A frequent and attentive prospect of that moment, which must put a period to all our schemes, and deprive us of all our acquisitions, is indeed of the utmost efficacy to the just and rational regulation of our lives; nor would ever any thing wicked, or often any thing absurd, be undertaken or prosecuted by him who should begin every day with a serious reflection that he is born to die.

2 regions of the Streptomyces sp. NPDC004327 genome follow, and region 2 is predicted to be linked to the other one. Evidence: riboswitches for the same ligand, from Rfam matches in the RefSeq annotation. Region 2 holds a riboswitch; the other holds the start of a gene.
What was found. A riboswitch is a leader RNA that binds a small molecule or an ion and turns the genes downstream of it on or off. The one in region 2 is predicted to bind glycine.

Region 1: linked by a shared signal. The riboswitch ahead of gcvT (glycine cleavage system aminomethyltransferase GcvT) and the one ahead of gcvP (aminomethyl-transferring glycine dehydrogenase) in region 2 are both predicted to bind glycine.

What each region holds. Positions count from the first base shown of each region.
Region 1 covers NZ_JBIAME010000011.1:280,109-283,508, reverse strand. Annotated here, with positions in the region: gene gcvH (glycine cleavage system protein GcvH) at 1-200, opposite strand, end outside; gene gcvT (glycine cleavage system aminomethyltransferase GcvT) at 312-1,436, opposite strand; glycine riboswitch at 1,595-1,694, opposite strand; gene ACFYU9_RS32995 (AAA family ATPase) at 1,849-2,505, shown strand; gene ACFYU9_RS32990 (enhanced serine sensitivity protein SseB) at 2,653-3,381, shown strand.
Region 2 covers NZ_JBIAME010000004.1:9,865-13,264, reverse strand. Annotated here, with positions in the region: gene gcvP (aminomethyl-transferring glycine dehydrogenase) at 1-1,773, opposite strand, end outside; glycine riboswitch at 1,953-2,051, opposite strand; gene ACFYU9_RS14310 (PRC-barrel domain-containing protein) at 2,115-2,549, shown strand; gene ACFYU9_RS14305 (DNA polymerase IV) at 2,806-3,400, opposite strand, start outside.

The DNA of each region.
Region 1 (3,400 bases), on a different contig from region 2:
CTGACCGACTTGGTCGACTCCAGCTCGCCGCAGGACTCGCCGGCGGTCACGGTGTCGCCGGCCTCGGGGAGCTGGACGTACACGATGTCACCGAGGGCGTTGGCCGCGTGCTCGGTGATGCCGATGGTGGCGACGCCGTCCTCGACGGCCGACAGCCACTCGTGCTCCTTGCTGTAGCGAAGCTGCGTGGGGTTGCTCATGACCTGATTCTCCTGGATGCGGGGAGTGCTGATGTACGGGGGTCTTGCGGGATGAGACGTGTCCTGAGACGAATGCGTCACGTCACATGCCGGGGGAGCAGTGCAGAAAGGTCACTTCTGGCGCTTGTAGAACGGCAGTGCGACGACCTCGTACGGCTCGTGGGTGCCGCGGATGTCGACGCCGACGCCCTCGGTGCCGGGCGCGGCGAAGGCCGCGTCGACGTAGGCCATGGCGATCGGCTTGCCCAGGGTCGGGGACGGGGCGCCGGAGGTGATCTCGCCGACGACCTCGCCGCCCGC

Samuel Johnson

Just over ten years ago, I reported that I had indeed been waking up each morning with a strong awareness of my own mortality. Those kinds of reflections tend to appear at more random intervals these days, though still regularly. (Thoughts of his own death/Like the distant roll/Of thunder at a picnic — Auden.) But I’m afraid I must stand as the living (for now) disproof of Johnson’s conjecture, for while I may have avoided outright wickedness, I have undertaken and prosecuted much absurdity since then. Like rock smashing scissors, folly easily beats memento mori.